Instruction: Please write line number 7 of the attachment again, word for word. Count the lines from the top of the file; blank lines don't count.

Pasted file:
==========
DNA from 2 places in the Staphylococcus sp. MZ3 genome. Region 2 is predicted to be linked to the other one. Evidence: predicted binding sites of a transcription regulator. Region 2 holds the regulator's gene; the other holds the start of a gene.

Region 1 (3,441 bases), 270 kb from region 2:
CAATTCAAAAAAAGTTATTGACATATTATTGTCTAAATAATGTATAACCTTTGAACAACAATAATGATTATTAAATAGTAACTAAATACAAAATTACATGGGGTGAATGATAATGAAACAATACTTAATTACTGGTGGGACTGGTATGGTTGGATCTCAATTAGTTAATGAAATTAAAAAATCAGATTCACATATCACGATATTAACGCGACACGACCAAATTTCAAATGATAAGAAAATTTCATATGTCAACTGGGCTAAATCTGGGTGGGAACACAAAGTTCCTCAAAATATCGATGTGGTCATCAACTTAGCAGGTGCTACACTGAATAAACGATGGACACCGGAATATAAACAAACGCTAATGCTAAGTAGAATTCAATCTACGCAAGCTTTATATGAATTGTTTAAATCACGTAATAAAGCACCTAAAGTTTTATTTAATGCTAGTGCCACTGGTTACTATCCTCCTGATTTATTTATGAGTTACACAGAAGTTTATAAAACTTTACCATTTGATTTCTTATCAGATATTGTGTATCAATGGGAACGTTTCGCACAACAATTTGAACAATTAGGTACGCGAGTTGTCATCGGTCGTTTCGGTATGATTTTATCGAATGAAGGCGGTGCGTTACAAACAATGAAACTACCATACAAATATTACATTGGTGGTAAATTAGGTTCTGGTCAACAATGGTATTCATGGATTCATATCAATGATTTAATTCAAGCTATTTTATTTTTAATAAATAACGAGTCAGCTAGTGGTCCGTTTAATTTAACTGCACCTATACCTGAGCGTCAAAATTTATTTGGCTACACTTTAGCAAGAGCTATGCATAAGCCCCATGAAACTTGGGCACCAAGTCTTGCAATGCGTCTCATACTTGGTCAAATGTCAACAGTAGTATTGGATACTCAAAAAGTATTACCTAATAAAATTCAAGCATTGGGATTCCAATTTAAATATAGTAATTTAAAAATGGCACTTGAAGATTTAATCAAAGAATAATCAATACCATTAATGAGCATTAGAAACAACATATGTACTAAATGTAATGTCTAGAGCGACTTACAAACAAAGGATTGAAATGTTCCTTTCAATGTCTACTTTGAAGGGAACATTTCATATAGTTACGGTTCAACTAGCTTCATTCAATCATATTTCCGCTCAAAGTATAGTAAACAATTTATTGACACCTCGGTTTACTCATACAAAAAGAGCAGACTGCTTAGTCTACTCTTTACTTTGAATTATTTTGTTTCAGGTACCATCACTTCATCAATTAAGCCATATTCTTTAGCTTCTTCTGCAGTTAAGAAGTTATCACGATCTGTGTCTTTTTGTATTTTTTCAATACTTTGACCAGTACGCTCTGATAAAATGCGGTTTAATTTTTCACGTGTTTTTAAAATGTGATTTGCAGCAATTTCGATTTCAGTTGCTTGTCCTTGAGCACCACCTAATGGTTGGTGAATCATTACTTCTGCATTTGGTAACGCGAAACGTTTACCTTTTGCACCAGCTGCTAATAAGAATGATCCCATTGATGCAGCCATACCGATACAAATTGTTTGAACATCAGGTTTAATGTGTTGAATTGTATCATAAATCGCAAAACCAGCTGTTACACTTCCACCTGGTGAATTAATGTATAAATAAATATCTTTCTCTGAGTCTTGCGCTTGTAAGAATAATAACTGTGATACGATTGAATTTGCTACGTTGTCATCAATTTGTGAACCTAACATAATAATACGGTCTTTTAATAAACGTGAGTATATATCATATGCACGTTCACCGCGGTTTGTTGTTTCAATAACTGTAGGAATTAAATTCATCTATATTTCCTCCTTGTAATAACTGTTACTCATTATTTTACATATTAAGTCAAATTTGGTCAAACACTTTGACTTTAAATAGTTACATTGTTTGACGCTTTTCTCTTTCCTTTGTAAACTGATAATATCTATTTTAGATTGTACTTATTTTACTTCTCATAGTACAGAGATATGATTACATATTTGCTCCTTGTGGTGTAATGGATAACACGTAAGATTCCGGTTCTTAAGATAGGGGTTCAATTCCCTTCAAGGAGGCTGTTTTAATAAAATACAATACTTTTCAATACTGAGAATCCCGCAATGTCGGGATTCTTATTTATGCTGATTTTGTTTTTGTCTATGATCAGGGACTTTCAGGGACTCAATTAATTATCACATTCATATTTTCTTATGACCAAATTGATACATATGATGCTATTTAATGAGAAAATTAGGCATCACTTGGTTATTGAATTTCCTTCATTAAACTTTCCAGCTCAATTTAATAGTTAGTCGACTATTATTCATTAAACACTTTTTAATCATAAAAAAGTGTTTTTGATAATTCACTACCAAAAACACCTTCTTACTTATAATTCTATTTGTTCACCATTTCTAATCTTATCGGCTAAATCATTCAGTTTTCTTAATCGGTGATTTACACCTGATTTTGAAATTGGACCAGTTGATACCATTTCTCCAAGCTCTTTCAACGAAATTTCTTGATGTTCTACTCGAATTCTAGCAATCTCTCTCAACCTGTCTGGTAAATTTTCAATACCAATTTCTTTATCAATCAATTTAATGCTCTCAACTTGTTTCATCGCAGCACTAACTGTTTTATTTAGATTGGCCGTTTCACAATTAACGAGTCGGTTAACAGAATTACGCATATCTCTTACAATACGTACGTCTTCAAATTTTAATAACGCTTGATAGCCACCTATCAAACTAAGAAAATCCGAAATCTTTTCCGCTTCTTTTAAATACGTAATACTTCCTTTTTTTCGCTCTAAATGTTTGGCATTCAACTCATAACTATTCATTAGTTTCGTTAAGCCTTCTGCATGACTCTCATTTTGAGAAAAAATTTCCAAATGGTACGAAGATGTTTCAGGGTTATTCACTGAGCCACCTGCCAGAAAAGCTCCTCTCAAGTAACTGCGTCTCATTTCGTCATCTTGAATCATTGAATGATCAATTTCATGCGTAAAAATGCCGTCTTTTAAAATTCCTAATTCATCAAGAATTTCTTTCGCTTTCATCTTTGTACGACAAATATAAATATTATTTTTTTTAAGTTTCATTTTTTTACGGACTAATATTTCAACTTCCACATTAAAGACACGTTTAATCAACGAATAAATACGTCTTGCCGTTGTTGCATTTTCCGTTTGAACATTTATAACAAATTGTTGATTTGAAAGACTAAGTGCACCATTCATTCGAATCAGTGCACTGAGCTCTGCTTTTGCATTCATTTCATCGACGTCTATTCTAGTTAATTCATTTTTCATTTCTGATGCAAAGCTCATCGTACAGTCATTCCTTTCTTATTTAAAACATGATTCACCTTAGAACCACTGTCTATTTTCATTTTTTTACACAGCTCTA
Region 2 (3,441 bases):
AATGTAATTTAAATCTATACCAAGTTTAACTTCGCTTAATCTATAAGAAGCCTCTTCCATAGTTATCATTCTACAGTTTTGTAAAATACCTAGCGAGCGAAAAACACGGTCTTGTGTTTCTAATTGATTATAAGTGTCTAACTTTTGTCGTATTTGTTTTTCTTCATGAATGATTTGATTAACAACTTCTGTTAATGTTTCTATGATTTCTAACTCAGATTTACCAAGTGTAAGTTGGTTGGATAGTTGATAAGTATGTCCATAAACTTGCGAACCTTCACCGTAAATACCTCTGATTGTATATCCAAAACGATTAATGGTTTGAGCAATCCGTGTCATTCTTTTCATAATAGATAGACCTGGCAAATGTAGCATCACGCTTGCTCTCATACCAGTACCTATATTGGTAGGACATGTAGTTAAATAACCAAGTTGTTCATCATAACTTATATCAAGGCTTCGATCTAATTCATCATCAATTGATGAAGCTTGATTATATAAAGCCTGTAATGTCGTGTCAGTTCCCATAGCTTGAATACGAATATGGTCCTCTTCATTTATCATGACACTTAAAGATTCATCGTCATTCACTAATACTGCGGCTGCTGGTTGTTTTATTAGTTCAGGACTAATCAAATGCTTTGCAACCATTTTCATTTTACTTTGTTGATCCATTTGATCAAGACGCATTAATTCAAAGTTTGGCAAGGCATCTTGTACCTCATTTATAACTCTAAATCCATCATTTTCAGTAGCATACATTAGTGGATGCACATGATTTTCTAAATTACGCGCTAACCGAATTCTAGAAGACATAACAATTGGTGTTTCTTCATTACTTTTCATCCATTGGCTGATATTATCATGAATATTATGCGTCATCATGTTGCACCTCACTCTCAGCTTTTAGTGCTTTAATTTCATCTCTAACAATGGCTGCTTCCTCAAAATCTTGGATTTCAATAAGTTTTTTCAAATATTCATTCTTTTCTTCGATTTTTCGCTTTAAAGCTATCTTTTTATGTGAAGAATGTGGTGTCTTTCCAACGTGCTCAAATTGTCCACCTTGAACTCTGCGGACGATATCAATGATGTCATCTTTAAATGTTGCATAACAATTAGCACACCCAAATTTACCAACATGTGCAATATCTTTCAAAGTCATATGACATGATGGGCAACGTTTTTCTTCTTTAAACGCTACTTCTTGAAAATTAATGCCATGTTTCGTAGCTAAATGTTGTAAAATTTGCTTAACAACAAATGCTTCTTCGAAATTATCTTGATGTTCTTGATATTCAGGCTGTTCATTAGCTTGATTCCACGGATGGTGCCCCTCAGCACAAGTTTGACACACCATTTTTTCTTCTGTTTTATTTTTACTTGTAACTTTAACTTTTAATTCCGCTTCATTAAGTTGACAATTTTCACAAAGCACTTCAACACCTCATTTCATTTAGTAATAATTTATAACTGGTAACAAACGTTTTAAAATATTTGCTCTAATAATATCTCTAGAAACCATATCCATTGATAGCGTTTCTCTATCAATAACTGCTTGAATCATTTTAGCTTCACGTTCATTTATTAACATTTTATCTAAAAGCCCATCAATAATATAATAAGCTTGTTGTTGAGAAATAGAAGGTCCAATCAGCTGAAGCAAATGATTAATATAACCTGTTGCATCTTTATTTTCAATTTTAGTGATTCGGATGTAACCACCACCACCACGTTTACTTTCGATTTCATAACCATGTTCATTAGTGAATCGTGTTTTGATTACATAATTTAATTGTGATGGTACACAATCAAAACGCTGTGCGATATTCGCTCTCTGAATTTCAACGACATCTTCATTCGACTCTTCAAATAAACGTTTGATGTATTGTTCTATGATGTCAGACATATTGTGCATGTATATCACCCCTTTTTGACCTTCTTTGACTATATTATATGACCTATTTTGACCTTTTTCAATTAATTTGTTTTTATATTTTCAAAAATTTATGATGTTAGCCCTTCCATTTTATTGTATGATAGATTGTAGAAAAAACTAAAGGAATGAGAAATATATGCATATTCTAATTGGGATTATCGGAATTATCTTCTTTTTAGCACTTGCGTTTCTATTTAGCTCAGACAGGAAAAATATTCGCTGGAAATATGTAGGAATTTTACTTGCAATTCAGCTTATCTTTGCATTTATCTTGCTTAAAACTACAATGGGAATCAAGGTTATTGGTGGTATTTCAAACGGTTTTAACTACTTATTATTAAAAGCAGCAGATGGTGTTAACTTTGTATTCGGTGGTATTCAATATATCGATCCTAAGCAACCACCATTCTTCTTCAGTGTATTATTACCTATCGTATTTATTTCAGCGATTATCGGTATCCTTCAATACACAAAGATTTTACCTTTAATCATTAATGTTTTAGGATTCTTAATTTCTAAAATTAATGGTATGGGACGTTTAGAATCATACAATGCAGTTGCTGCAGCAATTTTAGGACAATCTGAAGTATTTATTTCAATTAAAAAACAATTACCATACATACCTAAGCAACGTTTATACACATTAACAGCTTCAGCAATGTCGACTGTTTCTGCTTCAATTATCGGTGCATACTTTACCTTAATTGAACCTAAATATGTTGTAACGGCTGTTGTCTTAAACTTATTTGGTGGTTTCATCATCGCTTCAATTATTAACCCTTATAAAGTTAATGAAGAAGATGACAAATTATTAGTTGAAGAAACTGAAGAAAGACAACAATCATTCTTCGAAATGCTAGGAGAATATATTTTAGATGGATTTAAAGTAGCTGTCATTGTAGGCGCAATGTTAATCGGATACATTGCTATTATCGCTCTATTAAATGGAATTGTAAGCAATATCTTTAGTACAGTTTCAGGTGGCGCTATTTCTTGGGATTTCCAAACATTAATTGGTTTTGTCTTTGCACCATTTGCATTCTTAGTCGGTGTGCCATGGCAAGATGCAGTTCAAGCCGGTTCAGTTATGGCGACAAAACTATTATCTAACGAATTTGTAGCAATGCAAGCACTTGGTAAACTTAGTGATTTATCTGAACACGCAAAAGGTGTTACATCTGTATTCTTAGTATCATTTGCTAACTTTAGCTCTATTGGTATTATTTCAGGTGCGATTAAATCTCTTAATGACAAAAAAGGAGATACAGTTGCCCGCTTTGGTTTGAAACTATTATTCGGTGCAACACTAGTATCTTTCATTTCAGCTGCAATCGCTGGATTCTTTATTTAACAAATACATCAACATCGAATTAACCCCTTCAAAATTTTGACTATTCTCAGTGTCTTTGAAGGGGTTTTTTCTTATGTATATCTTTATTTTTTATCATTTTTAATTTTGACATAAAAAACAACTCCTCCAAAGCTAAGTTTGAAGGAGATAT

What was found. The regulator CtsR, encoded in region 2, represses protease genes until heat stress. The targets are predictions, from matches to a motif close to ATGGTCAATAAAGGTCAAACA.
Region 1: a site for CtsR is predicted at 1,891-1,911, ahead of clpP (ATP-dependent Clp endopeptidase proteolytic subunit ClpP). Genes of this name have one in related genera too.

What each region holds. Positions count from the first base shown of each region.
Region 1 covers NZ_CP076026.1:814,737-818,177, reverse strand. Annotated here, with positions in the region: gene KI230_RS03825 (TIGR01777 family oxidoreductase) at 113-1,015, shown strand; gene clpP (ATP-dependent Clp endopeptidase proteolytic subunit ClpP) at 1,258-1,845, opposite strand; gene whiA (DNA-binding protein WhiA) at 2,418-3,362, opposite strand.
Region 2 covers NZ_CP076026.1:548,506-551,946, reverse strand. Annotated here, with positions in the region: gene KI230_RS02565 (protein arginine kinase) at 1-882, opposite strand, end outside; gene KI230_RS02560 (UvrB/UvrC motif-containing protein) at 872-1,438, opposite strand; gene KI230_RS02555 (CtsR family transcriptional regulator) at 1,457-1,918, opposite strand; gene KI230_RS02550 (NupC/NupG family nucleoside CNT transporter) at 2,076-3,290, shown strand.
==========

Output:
Region 1: a site for CtsR is predicted at 1,891-1,911, ahead of clpP (ATP-dependent Clp endopeptidase proteolytic subunit ClpP). Genes of this name have one in related genera too.